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Apostrophes: I’ve been collecting them from local markets and produce sections.
Of course, I kid.
A versatile and popular piece of punctuation, the apostrophe indicates omission or elision (“didn’t” is “did not”), possession, and sometimes—just sometimes—plural forms such as with abbreviations.
The apostrophe came into use later in the 16th century; in fact, Shakespeare (1564-1616)—no slouch when it came to the English language—used them rarely when indicating possession.
Since then, there has been widespread inconsistency and uncertainty in the apostrophe’s use, often apparent when vegetable or fruit purveyors are not sure whether what they are dealing with is a plural or a possessive case on their signage. So what should be a plural “cantaloupes” becomes instead, and incorrectly, possessive: “Cantaloupe’s — $2.99.”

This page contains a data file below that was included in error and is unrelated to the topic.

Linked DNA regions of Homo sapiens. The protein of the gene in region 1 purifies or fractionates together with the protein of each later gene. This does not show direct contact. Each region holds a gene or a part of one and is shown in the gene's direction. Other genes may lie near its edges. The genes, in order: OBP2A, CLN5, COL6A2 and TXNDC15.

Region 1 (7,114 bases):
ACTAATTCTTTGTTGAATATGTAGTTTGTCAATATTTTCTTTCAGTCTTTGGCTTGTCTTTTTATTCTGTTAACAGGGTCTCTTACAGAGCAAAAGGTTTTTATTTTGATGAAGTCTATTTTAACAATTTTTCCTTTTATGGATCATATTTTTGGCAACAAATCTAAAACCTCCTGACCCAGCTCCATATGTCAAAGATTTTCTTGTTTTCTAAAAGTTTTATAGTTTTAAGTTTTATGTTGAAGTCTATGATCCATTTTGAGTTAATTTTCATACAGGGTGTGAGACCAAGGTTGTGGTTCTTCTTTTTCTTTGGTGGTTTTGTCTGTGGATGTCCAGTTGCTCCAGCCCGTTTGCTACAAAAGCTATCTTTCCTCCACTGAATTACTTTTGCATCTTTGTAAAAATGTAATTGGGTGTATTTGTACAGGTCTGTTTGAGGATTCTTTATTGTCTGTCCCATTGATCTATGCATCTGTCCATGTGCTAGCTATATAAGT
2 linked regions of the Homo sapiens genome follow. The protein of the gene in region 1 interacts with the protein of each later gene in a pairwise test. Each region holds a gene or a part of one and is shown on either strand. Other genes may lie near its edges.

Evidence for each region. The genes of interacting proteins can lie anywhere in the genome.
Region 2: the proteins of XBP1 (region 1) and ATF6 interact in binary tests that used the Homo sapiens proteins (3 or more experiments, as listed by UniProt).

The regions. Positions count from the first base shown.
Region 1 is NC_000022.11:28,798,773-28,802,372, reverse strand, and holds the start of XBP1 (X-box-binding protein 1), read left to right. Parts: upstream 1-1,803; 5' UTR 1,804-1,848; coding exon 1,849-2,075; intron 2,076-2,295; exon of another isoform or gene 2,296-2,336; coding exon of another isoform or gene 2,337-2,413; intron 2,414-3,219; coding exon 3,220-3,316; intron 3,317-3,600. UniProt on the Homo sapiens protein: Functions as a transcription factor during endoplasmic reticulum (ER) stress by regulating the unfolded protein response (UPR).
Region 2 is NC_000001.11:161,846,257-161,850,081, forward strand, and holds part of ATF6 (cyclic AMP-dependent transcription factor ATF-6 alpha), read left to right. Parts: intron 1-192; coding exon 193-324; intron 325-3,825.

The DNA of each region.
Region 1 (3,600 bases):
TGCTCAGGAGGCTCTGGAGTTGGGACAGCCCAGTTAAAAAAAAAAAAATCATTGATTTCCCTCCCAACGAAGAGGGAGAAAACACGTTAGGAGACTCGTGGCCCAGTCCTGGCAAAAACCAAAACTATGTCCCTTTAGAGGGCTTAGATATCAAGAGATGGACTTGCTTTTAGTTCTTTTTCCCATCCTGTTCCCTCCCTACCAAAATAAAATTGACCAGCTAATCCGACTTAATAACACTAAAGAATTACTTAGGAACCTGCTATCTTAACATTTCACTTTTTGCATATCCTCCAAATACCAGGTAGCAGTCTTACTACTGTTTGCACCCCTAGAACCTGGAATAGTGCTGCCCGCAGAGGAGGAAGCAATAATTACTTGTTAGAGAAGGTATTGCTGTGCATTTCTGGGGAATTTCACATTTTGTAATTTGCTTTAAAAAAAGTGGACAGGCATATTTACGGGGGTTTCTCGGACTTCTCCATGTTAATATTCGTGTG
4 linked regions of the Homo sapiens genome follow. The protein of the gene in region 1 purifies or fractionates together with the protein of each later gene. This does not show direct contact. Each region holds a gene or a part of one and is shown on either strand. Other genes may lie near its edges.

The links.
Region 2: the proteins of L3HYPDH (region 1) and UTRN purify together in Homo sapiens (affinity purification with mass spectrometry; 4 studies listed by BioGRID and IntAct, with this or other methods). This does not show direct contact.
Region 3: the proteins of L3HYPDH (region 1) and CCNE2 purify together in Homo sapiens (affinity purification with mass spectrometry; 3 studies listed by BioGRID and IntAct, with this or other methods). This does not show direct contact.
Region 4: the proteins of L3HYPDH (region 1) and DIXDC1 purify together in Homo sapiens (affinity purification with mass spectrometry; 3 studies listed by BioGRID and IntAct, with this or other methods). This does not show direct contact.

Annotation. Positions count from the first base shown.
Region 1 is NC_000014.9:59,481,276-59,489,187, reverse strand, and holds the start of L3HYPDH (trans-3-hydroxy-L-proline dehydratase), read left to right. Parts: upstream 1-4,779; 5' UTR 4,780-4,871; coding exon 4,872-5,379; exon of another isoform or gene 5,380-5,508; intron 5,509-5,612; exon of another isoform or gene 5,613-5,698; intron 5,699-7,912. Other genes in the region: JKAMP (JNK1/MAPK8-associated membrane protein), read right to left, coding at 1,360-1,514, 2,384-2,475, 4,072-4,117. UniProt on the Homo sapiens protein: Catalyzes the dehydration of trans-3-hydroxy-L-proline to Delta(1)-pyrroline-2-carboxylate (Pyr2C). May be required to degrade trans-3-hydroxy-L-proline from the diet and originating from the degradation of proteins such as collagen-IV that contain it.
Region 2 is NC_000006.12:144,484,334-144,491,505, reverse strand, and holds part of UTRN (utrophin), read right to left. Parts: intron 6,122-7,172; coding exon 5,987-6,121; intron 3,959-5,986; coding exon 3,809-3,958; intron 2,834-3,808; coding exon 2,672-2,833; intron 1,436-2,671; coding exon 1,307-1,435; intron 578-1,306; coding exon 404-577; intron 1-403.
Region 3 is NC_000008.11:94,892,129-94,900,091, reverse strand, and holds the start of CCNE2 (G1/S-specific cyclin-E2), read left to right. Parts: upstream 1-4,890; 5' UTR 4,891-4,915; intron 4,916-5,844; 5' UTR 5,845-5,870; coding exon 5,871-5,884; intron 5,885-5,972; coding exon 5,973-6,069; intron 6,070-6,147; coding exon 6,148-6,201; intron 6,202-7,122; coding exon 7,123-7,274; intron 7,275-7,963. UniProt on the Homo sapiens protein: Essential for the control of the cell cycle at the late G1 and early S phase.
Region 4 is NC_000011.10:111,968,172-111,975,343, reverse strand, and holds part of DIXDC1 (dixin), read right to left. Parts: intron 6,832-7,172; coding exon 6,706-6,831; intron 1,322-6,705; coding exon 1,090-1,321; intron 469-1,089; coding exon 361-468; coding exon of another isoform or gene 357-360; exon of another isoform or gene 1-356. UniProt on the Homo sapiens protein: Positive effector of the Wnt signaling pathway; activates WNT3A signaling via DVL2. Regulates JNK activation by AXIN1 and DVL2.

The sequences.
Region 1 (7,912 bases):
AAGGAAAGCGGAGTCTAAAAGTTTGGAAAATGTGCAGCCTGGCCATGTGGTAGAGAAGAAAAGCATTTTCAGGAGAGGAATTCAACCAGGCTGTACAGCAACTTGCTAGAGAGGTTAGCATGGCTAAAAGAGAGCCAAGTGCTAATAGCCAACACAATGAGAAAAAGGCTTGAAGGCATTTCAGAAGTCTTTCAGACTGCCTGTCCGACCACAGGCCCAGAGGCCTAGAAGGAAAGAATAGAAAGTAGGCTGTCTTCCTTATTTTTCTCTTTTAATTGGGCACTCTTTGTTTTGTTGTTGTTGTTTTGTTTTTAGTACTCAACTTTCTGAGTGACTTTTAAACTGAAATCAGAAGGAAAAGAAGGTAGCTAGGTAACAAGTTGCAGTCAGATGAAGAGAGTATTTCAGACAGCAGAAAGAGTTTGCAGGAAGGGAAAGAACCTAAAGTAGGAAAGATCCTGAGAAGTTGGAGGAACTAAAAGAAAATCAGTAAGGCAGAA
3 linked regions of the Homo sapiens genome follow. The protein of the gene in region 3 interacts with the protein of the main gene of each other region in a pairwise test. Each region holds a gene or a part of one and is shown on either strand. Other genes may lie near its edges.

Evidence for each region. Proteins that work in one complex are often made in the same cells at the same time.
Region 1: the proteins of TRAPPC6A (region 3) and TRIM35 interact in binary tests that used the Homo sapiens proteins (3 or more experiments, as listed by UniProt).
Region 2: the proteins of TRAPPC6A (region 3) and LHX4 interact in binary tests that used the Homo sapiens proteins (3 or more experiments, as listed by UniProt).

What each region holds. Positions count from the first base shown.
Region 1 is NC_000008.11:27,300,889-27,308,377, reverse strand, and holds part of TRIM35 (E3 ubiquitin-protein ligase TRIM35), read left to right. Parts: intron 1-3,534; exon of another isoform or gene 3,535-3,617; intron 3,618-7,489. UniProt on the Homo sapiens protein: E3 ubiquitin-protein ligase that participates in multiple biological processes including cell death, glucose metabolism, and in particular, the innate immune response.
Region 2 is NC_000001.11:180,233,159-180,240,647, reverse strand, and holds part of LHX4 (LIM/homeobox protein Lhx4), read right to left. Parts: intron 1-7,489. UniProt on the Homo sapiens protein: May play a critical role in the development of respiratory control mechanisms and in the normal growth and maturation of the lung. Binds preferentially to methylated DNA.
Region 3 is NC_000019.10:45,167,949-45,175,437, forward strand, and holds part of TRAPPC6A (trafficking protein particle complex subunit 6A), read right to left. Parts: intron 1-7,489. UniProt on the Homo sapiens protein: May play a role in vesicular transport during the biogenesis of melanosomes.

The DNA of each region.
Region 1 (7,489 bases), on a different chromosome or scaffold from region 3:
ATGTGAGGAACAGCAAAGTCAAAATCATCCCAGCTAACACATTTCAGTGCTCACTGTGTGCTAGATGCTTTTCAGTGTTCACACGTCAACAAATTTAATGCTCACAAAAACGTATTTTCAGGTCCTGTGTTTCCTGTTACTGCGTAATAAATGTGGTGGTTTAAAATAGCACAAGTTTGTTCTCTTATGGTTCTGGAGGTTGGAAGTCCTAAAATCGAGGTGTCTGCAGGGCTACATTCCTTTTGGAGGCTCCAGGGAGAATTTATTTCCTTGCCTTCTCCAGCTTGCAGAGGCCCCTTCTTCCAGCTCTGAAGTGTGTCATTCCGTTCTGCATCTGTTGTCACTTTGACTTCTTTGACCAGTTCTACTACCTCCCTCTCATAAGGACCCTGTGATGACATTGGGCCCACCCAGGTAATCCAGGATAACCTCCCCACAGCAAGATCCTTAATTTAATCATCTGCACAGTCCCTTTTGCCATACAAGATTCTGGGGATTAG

But it’s not me because I really like greengrocers and fruiterers.
None other than the linguistic experts at Oxford University refer to this phenomenon as “the greengrocer’s apostrophe.” But I would make the case that it should be “greengrocers’ apostrophe,” as a plural possessive, because I see so many.
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